SUPREME COURT OF NEW YORK, APPELLATE DIVISION, THIRD DEPARTMENT
May 16, 1969
MANFRED ROCKEN-STYRE, APPELLANT,
WESLEY C. HUCK, RESPONDENT
Appeal by plaintiff from a judgment of the Supreme Court, entered October 21, 1968 in Warren County, upon a verdict of no cause of action in a personal injury negligence action.
Staley, Jr., J. Gibson, P. J., Reynolds, Aulisi, Staley, Jr., and Greenblott, JJ., concur in memorandum by Staley, Jr., J.
On March 7, 1966 the appellant was operating his automobile in a westerly direction on Horicon Avenue in the Town of Bolton when it came in collision, at the intersection of Horicon Avenue and First Street, with an automobile owned by respondent while being operated by his daughter-in-law, Patricia Huck, in a southerly direction on First Street. Appellant's main contention is that it was reversible error for the trial court to refuse appellant's requests to charge that Horicon Avenue was a "through street" and to charge the provisions of sections 1162, 1163, and 1173 of the Vehicle and Traffic Law. A "through highway" is defined in section 149 of the Vehicle and Traffic Law as a highway "on which vehicular traffic is given preferential right of way, and at the entrances to which vehicular traffic from intersecting highways is controlled by traffic-control signals". Since there was no evidence in the record indicating that there were control signals at the intersection of Horicon Avenue and First Street, the trial court properly refused to charge appellant's request that Horicon Avenue was a "through street". The evidence further indicates that the operator of respondent's automobile stopped on First Street at the northerly edge of Horicon Avenue and then proceeded into the intersection approximately four feet at which point the collision occurred. The operator testified that its was her intention to turn left and proceed easterly on Horicon Avenue. In reply to the request to charge sections 1162, 1163 and 1173 of the Vehicle and Traffic Law, the trial court declined to charge those sections since in its opinion they had no application to the facts in the lawsuit. Section 1162 relates to starting a parked vehicle, and section 1173 provides directions to drivers of a vehicle emerging from an alley, driveway, or building, and neither section is applicable to the facts as established in the record. Section 1163 of the Vehicle and Traffic Law relates to turning movements of a vehicle at an intersection, and the trial court refused to charge that section on the basis that the section is only applicable to vehicles traveling in opposite directions. Even if we assume that section 1163 is not so limited, the facts as established on the trial did not require a specific charge of section 1163. However, the trial court did charge section 1140 of the Vehicle and Traffic Law relating to vehicles approaching or entering an intersection, in addition to charging the general rules of negligence and the general rule of mutual forbearance. In our opinion there were no errors in the trial court's charge, and the verdict was not contrary to the weight of the evidence.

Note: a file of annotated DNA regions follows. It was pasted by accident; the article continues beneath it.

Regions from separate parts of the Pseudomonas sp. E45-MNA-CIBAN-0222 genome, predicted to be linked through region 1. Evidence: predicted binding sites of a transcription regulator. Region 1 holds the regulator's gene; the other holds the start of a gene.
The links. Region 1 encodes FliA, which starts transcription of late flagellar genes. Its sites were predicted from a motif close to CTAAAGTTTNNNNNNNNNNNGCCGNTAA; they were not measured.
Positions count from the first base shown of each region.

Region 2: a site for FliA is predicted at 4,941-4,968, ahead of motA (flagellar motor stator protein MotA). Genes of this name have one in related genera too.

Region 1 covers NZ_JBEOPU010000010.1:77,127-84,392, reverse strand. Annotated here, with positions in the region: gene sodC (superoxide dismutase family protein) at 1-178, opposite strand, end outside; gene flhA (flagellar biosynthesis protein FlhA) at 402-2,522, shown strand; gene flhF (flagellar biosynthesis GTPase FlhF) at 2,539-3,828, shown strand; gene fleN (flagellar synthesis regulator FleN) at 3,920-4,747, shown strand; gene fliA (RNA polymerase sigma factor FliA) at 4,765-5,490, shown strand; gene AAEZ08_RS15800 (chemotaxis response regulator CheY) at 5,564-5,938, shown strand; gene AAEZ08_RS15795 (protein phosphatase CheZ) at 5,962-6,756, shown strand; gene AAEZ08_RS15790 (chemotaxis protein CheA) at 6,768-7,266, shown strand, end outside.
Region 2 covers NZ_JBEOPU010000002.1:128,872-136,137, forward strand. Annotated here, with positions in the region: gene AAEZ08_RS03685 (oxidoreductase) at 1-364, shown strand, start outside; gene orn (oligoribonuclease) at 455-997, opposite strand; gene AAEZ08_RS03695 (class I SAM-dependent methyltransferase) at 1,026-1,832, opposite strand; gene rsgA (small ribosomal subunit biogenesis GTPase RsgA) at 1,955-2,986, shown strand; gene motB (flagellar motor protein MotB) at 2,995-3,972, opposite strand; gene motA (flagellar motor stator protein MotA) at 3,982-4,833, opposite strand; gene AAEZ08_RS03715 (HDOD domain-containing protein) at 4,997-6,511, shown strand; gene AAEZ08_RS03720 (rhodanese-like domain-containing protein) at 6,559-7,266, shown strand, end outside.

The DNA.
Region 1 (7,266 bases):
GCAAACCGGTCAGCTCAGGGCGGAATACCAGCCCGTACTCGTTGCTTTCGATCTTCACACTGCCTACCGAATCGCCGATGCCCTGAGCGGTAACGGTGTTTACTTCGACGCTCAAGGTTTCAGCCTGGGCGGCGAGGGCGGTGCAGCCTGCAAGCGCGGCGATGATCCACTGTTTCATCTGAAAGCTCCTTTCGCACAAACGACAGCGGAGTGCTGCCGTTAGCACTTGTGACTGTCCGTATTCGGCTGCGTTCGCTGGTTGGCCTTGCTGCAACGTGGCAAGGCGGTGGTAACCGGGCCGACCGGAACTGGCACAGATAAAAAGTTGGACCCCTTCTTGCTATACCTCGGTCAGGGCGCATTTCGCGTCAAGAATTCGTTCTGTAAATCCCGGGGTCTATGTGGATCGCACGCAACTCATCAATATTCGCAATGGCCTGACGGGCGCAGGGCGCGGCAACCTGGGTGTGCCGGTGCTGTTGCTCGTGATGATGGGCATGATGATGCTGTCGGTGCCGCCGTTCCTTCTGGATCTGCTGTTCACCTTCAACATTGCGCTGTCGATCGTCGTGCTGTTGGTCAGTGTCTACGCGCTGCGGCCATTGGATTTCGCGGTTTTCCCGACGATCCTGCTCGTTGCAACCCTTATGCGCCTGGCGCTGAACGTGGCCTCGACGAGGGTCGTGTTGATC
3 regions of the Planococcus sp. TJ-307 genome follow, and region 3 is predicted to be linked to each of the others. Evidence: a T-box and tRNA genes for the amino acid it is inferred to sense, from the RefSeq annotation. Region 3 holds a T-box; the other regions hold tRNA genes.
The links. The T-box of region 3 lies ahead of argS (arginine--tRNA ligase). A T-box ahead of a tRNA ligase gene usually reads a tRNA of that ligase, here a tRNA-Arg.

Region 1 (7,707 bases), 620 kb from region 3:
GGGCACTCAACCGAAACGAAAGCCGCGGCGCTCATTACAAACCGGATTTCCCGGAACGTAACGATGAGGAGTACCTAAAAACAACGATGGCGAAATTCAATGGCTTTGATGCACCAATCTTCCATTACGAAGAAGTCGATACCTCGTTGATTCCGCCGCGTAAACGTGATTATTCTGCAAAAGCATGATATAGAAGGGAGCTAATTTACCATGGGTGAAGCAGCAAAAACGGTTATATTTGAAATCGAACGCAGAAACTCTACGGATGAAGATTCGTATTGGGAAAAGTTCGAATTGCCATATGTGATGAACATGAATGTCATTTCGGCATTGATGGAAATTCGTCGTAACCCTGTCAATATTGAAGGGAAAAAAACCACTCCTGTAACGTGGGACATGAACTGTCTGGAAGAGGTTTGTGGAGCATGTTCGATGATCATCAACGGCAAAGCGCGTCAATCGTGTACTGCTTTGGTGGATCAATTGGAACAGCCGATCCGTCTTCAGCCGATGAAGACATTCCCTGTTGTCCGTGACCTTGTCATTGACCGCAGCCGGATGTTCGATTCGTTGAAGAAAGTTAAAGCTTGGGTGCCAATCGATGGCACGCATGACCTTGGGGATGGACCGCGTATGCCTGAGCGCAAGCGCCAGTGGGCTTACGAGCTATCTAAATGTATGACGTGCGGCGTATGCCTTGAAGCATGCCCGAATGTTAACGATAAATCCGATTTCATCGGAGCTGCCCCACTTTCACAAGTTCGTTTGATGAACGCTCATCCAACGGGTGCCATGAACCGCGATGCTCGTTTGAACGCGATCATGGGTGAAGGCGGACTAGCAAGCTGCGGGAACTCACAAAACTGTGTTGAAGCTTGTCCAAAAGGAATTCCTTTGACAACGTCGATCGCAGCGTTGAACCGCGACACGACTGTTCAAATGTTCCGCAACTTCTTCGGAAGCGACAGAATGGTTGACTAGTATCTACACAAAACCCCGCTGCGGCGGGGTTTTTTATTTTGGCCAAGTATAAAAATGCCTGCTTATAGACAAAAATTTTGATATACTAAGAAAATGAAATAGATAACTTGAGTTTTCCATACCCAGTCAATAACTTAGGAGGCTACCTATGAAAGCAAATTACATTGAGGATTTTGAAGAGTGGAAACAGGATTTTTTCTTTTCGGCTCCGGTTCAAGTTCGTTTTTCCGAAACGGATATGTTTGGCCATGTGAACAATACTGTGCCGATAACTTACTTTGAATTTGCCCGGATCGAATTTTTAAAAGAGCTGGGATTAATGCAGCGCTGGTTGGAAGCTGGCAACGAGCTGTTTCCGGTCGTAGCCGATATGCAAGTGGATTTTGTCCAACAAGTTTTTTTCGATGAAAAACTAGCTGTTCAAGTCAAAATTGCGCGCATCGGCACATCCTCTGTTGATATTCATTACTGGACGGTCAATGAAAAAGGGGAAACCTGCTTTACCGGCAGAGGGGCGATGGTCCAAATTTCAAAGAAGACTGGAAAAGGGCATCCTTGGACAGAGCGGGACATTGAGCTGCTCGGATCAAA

Judgment affirmed, without costs.
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